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poached eggs and hash browns: inspired in part by a true champion

Posted by ernie on March 31, 2008

that’s right, after last week’s visit to the home of someone who can actually cook, i was left with the desire to make poached eggs. i’ve always enjoyed poached eggs – and poaching eggs – but struggled to find a good use. my sister-in-law was able to do so, and sarah and i were lucky enough to be there.

but this is not that.

this is this.


no good caption here.

so basically i wanted to poach eggs and i wanted breakfast. but i didn’t want to go through all of the trouble of actually cooking in the morning, so i did what i always do: make hash browns. except this time i put a poached egg on top. the hash browns follow almost the same recipe as last time, though tinkering with the seasoning (less paprika, the result last time was too punchy).

the poached eggs are worth talking about. everyone says they have a tough time poaching eggs and frankly, i can’t figure out why. i’ve done it quite a few times and it did not take me long to master it – or rather, be passable at it.

it’s as simple as this:

poach an egg or three

  • an egg or 3
  • 1 tbsp white vinegar
  • water
  • big ol’ sauté pan – with lid
  • a tiny prep bowl or three

so you fill up the sauté pan with water. a nice wide sauté pan with straight walls. add the tbsp of vinegar and bring to a boil. in the meantime, crack the egg or 3 into the tiny bowls. once the water boils, cut the heat back to almost nothing (thanks to michelle for this bit of info) and very gently slip each egg in, with as little “splash” as possible so as not to cause the egg whites to fly away. you should be able to fit maybe 4 eggs in the pan, though i find 3 to be the most comfortable. throw the cover on there and let it sit for 2.5 to 3 minutes – not a second longer.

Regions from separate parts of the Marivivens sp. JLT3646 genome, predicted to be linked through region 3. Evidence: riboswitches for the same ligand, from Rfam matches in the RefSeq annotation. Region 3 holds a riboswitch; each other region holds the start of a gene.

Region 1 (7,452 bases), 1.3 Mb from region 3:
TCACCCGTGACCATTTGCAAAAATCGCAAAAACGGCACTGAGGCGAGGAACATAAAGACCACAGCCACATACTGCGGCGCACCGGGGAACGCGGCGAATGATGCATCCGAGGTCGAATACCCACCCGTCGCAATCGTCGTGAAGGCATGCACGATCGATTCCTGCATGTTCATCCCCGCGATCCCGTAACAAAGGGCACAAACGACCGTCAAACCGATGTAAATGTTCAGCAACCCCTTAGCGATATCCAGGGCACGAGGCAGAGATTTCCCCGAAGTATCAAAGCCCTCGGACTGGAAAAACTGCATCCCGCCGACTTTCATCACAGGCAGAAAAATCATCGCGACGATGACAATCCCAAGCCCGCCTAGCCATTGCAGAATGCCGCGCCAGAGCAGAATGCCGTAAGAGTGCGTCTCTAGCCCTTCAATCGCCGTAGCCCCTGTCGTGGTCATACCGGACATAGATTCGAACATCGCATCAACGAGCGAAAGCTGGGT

after your timer dings, fish them out with a slotted spoon, spider, or something of the sort. that’s it. you’ll probably have to experiment with the exact amount of time, depending on your stovetop, pan, and start temperature of the eggs. in this particular case, i should have taken them out maybe 20 seconds sooner. the yolks were just slightly solid, with only a bit of runny-ness. what you want is a nice solid white concealing a perfectly gooey yolk. it should look a bit like a sunny-side up egg all folded on itself like a pair of rolled up socks (though not too much like socks). when you jam a fork in it, it should bust open and unleash its yellow goodness all over whatever you put it on. oh it’s a beautiful thing.

it may take a few times to get the timing just right, but it’s really not difficult at all. i picked it up pretty easily and i am by no means a talented cook. just for kicks, here you can see what it looked like when i “jammed my fork in it,” as it were.


the whites didn’t stay together as well as i’d have liked – i let them into the pool a little too hard, not enough finesse. nonetheless, you can see the nicely runny yolk set free from a solid case of white.

the flavor of the yolk blended quite nicely with the hash browns. this is by no means the best application for a poached egg, but it was still tasty, and it satisfied my desire to poach an egg or 3.


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